But some foundations are taking critical steps to transform their institutions. At Neighborhood Funders Group (NFG), we partner with impacted communities to organize philanthropy in dismantling the structural conditions that racial capitalism perpetuates. We do this through political education, leadership development, and programming that supports foundations to move money for racial, gender, economic, and climate justice. Our analysis is that the philanthropic sector is not currently set up to shift power and resources to the BIPOC-led organizations working towards racial, gender, economic, and climate justice. Recognizing that philanthropy is not organized or accountable to BIPOC and low-income communities has offered us an opportunity to explore how philanthropy can shift its practices and grantmaking in order to resource those most impacted in building a multi-racial, multi-gender, multi-generational, feminist, and regenerative movement for justice. 

Here are five ways philanthropy can begin to dismantle racial capitalism and shift its practices toward realizing the vision of movement organizations.


Learn Towards Action

Political education is critical for funders to truly partner with social movements, align strategy, and take action. As a starting place, NFG developed tools and resources to move from political education to action through its Project Phoenix program, Philanthropy Forward program, and Amplify Fund. Additionally, we’ve produced reports, such as Journey Towards Intersectional Grantmaking, which offer funders action steps that our members recommend.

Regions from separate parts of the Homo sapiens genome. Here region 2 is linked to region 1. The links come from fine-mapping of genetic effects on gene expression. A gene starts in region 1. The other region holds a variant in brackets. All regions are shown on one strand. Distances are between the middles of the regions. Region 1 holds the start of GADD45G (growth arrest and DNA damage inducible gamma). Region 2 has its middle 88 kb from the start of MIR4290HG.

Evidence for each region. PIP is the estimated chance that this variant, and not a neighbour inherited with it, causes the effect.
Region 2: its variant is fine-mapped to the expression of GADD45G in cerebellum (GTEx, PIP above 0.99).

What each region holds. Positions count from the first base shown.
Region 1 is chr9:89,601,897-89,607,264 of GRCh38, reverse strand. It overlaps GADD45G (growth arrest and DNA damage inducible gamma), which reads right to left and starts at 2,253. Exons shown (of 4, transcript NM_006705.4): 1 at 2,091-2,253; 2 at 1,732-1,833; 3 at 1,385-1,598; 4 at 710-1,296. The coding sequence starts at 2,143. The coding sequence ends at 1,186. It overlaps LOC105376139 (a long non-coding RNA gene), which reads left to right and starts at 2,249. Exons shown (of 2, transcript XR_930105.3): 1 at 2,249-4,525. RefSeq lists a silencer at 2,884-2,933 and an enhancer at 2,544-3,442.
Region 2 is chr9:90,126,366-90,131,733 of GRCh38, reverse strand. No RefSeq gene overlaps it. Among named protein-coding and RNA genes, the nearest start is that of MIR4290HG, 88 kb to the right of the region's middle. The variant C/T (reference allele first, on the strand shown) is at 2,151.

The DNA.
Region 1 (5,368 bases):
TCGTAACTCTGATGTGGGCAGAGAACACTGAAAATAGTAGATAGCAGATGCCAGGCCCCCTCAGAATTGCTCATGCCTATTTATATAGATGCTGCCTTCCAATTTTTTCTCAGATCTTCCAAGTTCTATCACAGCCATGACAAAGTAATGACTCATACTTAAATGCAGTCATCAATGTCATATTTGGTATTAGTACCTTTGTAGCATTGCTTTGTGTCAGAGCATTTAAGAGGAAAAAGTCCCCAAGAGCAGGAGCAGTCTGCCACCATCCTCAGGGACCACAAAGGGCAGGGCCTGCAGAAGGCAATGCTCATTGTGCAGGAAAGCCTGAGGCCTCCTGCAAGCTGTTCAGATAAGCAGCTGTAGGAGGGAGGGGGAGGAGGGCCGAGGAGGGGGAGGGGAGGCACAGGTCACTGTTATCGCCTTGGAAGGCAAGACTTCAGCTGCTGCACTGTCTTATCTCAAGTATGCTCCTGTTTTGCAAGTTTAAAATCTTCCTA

Funders for Justice developed the Divest/Invest toolkit to support grantmakers in confronting and divesting from criminalization. Justice Funders created Resonance: A Framework for Philanthropic Transformation, which presents a detailed summary of the history of philanthropy, a vision for the sector, and a framework and guide to help foundations along their own journey. Solidaire Network created a racial capitalism study group with its membership to move individual donors and funders toward political education and action.


Use a Liberatory Approach to the Wealth

Philanthropists must learn how their foundations’ wealth was accumulated. Doing so opens up the opportunity to liberate that wealth by returning it to the communities from which it was extracted. Center for Economic Democracy’s learning community for funders and investors — called Movement Portfolio Theory — is an investment framework that aims to democratize wealth and ensure that those most impacted are making decisions about how investments are made. The Nathan Cummings Foundation (NCF) produced a toolkit for mission-aligned investing that outlines how NCF is moving to deploy one hundred percent of its assets in service of its mission and values, and how other funders can follow suit. And last year, Dimple Abichandani of General Service Foundation outlined their journey to shift their spending policies to align with their values.